Can asbestos be used “safely”?

Our new blog ‘Science-ish’ considers the evidence


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The Statement: “All scientific reviews clearly confirm that chrysotile [white asbestos] fibres can be used safely under controlled conditions.” (Dimitri Soudas, PMO communications director, 06/15/2011)

Chrysotile, or white asbestos, is back in the news again, and doctors around the world are questioning the Canadian government’s championing of a substance that has been banned in most developed countries. “My jaw dropped when I heard [Soudas’ statement],” says Dr. Matthew Stanbrook, a specialist in respirology at Toronto’s University Health Network and assistant professor in the department of medicine at the University of Toronto. “It’s so completely misrepresentative of the science.”

The term “asbestos” refers to two types of naturally occurring fibrous minerals: serpentine and amphibole. Chrysotile, derived from serpentine minerals, makes up 100% of the asbestos used and produced in the world today and 95% of all the asbestos used worldwide since 1900. It’s also the stuff Canada produces, alongside such countries as Kazakhstan, China, Brazil, and Russia.

Though there has been some debate about whether chrysotile is less hazardous than other forms of asbestos, the World Health Organization (WHO) is one of many international bodies which doesn’t discriminate among types of the mineral in discussing its dangers. “All forms of asbestos are carcinogenic to humans, and may cause mesothelioma and cancer of the lung, larynx and ovary,” the organization has concluded, estimating that about 125 million people in the world are exposed to asbestos in the workplace, and that each year, more than 107,000 people die from asbestos-related lung cancer, mesothelioma and asbestosis resulting from occupational exposure. They also estimate that one in three deaths from occupational cancer is caused by asbestos.

As for Soudas’ claim that it’s safe to use white asbestos in controlled conditions, a recent article on asbestos in the journal Environmental Health Perspectives noted: “Numerous epidemiologic studies, case reports, controlled animal experiments, and toxicological studies refute the assertion that chrysotile is safe. […] These studies demonstrate that the so-called controlled use of asbestos is a fallacy.”

Science-ish contacted the Quebec-based IRSST (Robert-Sauvé Occupational Health and Safety Research Institute) to get their view. A spokesperson said, “All the studies we know of tend to show that all types of asbestos fibres have adverse effects on health.” They cite the findings of a scientific working group brought together by the International Agency for Research on Cancer in March 2009, which concluded there is a link between all forms of asbestos (including chrysotile) and an increased risk of lung cancer and mesothelioma. They added: “Although the potency differences with respect to lung cancer or mesothelioma for fibres of various types and dimensions are debated, the fundamental conclusion is that all forms of asbestos are carcinogenic to humans.”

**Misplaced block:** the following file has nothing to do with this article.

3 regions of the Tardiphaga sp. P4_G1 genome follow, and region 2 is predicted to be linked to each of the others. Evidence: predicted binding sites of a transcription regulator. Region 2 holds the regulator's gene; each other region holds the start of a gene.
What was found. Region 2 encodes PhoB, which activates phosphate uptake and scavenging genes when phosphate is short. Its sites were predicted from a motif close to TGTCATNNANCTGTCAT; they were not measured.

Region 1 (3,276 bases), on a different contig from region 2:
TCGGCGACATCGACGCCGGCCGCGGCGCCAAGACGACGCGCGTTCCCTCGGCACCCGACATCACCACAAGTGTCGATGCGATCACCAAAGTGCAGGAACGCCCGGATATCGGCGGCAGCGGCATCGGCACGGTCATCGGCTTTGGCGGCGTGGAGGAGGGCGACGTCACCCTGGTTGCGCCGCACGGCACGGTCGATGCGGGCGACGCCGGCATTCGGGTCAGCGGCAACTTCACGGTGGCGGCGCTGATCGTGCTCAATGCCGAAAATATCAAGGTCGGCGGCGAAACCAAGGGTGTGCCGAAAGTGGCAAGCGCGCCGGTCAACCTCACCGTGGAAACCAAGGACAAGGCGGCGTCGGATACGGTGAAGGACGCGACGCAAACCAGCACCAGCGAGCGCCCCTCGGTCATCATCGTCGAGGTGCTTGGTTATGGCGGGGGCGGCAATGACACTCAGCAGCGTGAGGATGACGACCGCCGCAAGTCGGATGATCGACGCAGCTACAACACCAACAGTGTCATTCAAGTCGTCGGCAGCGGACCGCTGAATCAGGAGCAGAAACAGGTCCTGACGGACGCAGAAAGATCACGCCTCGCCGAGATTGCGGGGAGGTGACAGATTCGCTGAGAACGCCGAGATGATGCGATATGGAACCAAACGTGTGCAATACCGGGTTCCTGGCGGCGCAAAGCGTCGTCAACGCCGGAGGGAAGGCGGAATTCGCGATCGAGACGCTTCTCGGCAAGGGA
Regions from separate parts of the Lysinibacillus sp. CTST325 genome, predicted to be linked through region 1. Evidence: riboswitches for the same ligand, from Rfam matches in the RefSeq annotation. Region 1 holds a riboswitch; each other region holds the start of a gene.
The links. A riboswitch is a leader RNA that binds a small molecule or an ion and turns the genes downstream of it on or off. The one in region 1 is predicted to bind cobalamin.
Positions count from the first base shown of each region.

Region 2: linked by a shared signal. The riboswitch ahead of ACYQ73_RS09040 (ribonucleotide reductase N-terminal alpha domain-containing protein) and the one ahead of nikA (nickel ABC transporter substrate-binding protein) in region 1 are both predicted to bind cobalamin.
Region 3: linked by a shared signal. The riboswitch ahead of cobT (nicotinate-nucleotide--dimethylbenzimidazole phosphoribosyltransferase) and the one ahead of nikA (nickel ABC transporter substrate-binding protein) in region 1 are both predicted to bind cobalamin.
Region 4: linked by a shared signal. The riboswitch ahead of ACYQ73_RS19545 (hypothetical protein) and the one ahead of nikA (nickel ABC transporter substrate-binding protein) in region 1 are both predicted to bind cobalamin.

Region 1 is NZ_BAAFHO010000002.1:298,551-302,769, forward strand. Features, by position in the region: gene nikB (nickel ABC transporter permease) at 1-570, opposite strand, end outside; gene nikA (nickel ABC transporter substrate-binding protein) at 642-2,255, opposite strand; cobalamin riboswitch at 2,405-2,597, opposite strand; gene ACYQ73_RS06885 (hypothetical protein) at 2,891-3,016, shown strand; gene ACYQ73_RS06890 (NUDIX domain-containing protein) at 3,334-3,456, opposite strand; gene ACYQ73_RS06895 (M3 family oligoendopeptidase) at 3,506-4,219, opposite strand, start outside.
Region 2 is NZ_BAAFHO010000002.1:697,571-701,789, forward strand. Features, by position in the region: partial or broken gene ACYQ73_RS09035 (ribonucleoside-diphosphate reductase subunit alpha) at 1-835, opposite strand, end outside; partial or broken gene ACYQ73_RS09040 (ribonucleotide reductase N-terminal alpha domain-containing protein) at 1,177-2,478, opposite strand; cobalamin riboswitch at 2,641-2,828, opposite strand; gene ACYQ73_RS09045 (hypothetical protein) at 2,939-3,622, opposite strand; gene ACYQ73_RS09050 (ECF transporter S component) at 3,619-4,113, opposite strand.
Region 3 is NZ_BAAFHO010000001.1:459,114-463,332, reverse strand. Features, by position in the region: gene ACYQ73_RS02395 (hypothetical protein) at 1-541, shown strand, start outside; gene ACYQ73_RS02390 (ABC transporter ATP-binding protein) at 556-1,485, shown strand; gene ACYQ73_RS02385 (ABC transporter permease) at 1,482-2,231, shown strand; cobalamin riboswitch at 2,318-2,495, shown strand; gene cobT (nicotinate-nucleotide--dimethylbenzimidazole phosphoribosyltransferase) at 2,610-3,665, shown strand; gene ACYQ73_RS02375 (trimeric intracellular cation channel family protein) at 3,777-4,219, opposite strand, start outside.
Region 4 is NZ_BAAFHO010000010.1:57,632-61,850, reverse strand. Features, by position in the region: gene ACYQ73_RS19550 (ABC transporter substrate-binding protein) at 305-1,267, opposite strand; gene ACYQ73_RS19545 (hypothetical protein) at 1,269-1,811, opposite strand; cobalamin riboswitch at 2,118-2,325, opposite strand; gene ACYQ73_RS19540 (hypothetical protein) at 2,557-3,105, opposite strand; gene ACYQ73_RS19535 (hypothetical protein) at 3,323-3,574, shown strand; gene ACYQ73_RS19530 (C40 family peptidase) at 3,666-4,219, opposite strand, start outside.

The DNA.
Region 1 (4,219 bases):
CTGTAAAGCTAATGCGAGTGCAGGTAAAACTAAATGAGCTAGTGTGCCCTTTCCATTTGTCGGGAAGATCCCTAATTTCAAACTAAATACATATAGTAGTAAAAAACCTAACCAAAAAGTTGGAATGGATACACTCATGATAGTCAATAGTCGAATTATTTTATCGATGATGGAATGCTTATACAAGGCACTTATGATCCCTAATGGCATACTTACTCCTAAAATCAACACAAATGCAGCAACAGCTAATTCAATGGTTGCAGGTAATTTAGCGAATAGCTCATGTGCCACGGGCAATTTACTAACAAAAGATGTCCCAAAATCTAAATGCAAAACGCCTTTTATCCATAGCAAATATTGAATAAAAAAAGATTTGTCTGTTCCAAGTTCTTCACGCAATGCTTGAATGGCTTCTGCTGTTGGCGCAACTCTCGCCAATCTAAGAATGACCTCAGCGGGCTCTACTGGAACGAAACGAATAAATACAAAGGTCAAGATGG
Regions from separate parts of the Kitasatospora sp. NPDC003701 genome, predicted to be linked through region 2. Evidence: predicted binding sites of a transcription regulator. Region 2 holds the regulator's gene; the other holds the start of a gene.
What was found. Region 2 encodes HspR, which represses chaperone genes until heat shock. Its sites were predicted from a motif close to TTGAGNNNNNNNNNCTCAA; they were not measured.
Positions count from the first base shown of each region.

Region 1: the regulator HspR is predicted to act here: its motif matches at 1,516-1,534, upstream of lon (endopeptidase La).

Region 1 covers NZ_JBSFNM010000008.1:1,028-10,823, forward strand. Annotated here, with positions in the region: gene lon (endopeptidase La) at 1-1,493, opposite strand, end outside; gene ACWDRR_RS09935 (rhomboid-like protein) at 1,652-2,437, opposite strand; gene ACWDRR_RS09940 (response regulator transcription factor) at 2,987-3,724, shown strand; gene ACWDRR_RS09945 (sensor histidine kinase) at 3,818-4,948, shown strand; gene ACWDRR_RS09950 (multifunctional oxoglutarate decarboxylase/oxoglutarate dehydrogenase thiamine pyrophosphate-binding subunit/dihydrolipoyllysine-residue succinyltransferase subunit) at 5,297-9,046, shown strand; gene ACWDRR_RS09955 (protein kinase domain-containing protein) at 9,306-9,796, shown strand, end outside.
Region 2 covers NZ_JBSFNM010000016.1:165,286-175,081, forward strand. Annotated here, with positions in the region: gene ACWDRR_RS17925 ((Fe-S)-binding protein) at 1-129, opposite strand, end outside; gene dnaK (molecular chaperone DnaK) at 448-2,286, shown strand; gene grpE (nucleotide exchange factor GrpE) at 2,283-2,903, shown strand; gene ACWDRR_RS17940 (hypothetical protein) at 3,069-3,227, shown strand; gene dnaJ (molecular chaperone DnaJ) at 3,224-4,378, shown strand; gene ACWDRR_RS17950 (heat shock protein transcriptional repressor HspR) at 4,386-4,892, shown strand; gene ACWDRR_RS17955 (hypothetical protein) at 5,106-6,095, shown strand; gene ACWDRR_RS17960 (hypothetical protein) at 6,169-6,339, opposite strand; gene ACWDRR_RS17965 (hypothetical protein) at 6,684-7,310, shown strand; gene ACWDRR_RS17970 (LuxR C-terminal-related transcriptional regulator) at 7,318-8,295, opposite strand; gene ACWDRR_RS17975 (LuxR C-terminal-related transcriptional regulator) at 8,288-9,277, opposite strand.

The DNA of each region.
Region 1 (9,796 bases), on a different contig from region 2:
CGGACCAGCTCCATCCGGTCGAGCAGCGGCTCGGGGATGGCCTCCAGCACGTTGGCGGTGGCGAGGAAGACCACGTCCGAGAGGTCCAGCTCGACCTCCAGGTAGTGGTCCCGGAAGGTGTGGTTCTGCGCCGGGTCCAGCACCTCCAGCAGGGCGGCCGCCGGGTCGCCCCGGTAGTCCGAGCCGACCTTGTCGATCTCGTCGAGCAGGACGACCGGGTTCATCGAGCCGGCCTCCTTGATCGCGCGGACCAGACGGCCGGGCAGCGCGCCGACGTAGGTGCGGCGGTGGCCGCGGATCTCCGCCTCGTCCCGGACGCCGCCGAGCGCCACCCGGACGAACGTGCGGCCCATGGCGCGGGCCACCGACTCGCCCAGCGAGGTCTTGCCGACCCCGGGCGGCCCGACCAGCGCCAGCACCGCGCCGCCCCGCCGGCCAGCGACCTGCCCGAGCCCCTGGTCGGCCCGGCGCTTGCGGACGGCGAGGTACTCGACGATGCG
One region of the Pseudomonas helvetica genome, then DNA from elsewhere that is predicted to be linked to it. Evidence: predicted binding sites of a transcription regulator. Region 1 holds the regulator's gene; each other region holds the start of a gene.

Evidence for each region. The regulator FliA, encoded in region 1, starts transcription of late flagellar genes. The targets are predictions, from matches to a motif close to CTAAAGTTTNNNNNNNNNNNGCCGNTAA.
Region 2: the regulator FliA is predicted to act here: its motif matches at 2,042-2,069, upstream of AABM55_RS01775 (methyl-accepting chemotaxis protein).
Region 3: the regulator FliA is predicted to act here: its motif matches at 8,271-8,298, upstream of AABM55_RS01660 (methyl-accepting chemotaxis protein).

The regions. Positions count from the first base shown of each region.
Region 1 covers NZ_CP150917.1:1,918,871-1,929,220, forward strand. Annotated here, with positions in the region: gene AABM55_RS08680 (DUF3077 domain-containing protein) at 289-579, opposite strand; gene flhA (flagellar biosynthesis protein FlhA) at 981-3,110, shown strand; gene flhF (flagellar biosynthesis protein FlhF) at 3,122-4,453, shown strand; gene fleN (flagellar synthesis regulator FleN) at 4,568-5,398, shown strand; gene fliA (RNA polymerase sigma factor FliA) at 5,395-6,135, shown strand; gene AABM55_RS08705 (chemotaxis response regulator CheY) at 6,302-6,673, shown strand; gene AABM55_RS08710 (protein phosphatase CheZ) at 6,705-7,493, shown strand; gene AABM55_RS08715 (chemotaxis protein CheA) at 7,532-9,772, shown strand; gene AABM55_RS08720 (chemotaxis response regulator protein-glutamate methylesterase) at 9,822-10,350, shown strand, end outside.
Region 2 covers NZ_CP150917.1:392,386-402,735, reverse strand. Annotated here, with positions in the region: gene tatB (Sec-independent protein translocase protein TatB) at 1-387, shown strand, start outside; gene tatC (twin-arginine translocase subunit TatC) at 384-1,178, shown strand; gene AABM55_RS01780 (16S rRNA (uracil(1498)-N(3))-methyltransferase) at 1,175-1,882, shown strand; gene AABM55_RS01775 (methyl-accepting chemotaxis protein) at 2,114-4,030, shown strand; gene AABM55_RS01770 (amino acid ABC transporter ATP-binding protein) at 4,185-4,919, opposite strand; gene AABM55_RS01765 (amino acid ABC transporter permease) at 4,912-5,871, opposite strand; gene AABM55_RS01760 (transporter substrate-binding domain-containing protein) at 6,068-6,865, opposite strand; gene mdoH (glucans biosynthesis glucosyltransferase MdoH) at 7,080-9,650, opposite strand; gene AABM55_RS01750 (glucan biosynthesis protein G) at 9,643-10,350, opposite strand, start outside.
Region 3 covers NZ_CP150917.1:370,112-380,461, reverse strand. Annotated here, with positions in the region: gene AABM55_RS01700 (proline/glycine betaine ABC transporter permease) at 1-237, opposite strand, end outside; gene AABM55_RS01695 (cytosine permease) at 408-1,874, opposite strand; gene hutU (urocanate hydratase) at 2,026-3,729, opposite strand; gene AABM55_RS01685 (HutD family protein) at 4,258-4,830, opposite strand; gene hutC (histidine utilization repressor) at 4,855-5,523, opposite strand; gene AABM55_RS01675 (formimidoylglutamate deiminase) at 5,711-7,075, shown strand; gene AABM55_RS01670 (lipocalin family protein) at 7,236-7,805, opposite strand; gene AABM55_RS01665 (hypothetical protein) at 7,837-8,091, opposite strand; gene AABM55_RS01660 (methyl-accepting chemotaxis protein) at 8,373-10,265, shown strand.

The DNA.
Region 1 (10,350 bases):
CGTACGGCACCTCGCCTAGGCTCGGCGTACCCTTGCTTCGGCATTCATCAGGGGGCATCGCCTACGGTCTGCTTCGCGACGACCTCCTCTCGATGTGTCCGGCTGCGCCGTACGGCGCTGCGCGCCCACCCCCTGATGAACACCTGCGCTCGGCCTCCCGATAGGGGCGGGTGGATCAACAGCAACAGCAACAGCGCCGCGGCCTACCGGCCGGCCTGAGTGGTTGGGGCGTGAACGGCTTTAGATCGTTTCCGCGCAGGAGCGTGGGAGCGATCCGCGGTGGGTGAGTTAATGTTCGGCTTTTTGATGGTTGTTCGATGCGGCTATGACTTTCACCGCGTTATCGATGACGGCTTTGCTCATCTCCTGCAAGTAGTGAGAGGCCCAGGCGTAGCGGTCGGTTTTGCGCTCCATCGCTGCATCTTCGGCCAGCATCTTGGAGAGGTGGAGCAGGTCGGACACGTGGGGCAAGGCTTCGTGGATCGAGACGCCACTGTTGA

In Canada, asbestos remains one of the leading causes of lung cancer, according to the Lung Cancer Association, up there with smoking and exposure to second-hand smoke and radon.

In 2006, the WHO said that if a global ban on asbestos were enacted, a decrease in the incidence of asbestos-related diseases would surface approximately 20 years later, adding that “the most efficient way to eliminate asbestos-related diseases is to stop using all types of asbestos.” The International Labour Organization also passed a resolution to promote a worldwide asbestos ban.

Such bans require some international consensus, though, and Canada has twice blocked even the inclusion of chrysotile on a list of hazardous substances under the United Nations Rotterdam Convention, which regulates the global trade of certain hazardous chemicals and requires countries that import the substances to give “prior informed consent” that they are aware of the hazards associated with them. Canada is expected to do so again at the Rotterdam Convention in Geneva on Monday.

Julia Belluz is the associate editor at The Medical PostSeen something that’s Science-ish? Email her at


Can asbestos be used “safely”?

  1. It is really sad to see Canada continue to defend Asbestos for the sake of a few hundred jobs in one province. However our government (like all others) is a contradiction of terms, they spend literally 10’s of millions of dollars to discourage smoking, yet are dependent on the tax revenue tobacco generates. The same can be said for alcohol and gambling, so why would asbestos be any different.

    •  Very interesting thought – thanks for sharing, Flower Delivery Guy